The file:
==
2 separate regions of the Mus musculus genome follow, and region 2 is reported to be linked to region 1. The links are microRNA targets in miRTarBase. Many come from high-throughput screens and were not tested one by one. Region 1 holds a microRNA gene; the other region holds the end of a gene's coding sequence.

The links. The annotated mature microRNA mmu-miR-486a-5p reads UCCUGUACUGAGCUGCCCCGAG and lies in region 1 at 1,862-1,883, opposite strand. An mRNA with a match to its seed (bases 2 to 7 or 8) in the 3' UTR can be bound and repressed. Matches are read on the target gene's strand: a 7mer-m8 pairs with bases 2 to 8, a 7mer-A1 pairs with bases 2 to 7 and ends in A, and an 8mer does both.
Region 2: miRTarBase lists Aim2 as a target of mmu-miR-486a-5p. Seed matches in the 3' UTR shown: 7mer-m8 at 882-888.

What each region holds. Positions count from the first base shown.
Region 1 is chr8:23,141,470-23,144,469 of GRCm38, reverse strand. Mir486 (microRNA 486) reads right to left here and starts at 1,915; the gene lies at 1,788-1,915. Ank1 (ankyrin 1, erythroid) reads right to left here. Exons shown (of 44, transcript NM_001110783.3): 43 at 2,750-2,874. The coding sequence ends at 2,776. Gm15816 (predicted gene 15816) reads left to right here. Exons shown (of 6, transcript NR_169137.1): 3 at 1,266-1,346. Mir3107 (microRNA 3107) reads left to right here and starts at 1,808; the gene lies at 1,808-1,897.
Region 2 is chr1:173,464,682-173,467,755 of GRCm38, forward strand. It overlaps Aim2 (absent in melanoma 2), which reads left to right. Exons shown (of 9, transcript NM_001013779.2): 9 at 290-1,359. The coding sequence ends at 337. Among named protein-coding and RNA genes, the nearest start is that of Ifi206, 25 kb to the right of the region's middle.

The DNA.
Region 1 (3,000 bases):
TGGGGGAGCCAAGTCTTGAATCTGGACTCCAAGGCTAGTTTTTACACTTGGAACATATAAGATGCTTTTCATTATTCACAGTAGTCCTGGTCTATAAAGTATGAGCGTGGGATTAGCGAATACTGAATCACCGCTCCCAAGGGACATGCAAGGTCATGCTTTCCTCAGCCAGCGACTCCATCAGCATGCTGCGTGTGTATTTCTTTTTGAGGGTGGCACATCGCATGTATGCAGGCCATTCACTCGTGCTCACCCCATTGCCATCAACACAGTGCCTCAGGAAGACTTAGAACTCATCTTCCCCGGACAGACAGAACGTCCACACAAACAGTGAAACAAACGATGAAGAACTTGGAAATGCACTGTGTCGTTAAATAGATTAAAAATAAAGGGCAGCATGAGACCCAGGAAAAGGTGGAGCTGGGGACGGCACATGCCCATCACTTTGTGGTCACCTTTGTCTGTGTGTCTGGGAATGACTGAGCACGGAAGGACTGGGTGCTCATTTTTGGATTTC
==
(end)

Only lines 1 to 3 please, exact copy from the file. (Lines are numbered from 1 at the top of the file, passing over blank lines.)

2 separate regions of the Mus musculus genome follow, and region 2 is reported to be linked to region 1. The links are microRNA targets in miRTarBase. Many come from high-throughput screens and were not tested one by one. Region 1 holds a microRNA gene; the other region holds the end of a gene's coding sequence.

The links. The annotated mature microRNA mmu-miR-486a-5p reads UCCUGUACUGAGCUGCCCCGAG and lies in region 1 at 1,862-1,883, opposite strand. An mRNA with a match to its seed (bases 2 to 7 or 8) in the 3' UTR can be bound and repressed. Matches are read on the target gene's strand: a 7mer-m8 pairs with bases 2 to 8, a 7mer-A1 pairs with bases 2 to 7 and ends in A, and an 8mer does both.
Region 2: miRTarBase lists Aim2 as a target of mmu-miR-486a-5p. Seed matches in the 3' UTR shown: 7mer-m8 at 882-888.